In 1983, Joyce and Vic moved to Thousand Oaks where they transitioned into part-time work in property rentals and investments and soon-to-be work as grandparents extraordinaire when their first grandchild was born in 1985.

All who knew Joyce, knew of her love for her those in her life.She excelled as a mother, grandma, and more recently, great-grandma, and never let anyone leave her house hungry or without knowing that they were cherished.She was famous for her Mickey Mouse waffle breakfasts, building blanket “forts” for grandkids, and found joy in the everyday by gardening, writing poetry, scrapbooking and organizing family photos, catching up with phone calls and carefully selected Hallmark cards to family and friends, and keeping current on news and politics.

Joyce leaves behind her daughter, Karen (Smart) Finch and husband Kevin; son, Gary Smart and wife Wendy; grandchildren, Sierra (Smart) Sleeman and husband Richard, Jenna (Finch) Becker and husband Jurgen, Jonathan Finch and wife Robyn, and Olivia Smart; and great-grandchildren, Richard Sleeman and Royce Victor Sleeman (named after Joyce and Vic), and many beloved nieces, nephews and friends.

Joyce’s family is comforted in the knowledge that she is now walking again in paradise without pain alongside her husband, mom and dad, and eight siblings who all passed before her: Mallie (Sims) Smart, Grady Sims, Orville Sims, Louis Sims, Babe Sims, Oleta “Tommie” (Sims) Clouse, Dawson Sims and Val Sims.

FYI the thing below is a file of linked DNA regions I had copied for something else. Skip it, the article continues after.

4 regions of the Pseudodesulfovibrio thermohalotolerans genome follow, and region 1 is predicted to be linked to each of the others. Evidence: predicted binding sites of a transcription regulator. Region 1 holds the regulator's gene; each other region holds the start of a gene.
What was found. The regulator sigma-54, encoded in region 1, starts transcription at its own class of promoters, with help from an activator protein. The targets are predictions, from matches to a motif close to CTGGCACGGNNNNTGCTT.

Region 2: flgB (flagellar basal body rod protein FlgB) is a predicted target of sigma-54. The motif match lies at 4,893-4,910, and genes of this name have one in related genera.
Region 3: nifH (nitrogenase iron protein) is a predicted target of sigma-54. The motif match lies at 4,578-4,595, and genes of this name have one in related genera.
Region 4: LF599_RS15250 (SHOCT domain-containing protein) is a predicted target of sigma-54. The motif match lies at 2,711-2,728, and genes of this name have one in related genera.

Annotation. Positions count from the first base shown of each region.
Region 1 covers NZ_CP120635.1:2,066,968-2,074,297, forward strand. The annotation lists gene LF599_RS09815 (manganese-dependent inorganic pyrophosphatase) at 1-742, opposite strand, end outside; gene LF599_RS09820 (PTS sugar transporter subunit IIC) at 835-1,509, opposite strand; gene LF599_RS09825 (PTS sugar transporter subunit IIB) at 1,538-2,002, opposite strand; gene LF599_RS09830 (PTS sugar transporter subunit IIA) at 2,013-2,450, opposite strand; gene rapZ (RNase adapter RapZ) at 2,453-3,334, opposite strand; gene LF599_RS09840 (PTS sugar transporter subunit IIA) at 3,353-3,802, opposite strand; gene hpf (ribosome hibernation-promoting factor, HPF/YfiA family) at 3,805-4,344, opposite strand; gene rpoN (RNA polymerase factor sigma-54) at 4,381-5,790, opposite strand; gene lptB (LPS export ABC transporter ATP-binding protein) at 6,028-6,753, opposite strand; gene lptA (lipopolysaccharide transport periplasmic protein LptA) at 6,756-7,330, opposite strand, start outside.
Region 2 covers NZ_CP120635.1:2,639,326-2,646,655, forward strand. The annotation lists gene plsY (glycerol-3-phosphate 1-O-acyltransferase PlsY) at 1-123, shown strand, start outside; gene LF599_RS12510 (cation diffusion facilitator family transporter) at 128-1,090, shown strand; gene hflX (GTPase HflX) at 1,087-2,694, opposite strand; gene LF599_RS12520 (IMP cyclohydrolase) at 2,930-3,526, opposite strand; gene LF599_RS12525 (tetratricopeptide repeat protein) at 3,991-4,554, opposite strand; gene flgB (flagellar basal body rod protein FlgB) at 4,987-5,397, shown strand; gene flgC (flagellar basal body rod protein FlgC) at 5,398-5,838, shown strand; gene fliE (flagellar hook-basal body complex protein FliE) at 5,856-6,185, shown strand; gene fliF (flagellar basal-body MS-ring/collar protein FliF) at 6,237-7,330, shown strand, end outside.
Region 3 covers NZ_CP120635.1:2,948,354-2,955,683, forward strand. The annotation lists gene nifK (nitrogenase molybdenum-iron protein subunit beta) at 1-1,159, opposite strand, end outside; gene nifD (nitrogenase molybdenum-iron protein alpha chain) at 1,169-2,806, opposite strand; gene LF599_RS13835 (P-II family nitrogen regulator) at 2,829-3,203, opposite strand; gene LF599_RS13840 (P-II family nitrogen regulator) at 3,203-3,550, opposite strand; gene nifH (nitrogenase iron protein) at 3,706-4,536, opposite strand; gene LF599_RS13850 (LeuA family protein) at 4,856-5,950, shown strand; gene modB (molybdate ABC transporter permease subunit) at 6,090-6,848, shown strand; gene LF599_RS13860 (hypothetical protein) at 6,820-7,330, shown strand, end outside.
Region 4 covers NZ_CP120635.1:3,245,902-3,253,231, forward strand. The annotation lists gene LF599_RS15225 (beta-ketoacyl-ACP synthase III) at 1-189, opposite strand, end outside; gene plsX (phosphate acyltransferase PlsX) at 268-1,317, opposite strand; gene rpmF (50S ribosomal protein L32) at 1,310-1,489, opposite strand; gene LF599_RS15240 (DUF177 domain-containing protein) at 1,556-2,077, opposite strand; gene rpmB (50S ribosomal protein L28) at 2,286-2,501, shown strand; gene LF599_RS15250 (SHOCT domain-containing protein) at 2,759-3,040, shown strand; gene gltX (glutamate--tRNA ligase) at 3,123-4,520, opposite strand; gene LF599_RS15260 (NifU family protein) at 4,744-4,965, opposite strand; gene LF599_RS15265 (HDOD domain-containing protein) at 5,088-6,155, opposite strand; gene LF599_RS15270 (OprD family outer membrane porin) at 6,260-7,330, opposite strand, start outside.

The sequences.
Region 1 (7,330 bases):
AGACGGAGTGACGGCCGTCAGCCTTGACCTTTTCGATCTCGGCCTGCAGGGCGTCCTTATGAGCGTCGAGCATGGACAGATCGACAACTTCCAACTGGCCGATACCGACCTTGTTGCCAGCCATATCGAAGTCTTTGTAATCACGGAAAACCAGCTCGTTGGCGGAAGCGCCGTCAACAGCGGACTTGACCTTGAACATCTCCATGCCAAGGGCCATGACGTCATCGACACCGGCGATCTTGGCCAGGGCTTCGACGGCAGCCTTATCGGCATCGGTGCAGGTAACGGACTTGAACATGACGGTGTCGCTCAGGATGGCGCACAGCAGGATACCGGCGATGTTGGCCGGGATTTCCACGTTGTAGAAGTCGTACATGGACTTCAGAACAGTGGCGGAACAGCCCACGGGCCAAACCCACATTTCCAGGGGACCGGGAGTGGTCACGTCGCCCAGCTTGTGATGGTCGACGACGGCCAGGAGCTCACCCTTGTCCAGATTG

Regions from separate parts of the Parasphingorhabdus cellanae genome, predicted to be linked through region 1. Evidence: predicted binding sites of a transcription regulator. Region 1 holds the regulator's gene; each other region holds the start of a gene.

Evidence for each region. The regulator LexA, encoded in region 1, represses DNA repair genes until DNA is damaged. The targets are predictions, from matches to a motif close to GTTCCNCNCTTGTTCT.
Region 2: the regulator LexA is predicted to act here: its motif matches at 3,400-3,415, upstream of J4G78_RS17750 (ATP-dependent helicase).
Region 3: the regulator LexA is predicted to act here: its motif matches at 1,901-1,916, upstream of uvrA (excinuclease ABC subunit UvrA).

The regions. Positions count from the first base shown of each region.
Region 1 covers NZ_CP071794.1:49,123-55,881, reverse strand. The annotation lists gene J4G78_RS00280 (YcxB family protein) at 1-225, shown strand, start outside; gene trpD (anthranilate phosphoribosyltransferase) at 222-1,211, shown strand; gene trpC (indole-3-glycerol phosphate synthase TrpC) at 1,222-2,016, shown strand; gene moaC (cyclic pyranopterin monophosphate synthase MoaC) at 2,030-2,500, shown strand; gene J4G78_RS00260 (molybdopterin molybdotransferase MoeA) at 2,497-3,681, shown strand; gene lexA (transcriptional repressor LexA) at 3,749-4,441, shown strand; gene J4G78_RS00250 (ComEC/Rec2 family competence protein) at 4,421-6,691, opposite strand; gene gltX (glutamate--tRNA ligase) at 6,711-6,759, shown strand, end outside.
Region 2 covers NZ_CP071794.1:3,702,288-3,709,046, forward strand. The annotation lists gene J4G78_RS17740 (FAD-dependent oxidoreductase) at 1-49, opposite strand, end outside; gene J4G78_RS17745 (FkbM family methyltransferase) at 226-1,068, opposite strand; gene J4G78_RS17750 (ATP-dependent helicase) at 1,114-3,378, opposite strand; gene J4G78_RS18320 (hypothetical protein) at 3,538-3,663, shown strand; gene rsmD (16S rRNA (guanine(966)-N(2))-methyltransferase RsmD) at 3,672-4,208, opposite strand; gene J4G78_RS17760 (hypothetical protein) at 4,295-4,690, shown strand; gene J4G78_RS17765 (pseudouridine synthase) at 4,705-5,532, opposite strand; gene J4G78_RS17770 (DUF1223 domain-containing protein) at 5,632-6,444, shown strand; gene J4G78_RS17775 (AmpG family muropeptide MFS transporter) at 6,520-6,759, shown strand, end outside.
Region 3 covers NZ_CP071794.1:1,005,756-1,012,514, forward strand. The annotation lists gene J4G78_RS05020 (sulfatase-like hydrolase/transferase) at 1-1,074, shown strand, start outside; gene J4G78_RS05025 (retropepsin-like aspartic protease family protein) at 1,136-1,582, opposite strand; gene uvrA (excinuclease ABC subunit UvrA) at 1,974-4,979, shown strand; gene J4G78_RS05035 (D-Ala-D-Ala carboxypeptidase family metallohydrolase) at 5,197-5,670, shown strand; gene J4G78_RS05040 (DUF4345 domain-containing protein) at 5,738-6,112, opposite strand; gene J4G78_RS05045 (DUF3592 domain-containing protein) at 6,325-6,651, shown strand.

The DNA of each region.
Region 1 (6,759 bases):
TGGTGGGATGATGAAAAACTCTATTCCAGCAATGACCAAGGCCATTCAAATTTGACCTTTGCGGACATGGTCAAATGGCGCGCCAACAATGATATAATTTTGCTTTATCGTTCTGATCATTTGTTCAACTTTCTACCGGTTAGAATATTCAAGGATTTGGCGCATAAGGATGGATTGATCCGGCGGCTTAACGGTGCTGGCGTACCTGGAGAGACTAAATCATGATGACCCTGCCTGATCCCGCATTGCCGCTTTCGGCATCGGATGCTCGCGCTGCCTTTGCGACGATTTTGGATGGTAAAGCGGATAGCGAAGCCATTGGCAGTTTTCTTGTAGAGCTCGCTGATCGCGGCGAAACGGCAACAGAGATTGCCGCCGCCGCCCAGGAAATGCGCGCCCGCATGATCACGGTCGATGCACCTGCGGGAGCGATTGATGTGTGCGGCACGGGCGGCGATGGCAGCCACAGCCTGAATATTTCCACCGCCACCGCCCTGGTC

The family wishes to especially thank our family of wonderful caregiver angels whose loving care helped Miss Joyce to remain independent in her beloved home on Quail’s Trail.

Joyce will be dearly missed.

A private family service is being planned to celebrate Joyce’s life.The family would be thankful if you would visit Joyce’s Memorial site at https://www.forevermissed.com/joyce-maudine-smart and share your stories and photos or just enjoy the ones shared there.

For those who would like to make a charitable donation, Joyce and Vic have supported the Disabled American Veterans (DAV).Donations can be made in her honor via the DAV website at: https://www.dav.org/

Thank you to granddaughter Jenna Finch Becker for the assistance with this obituary.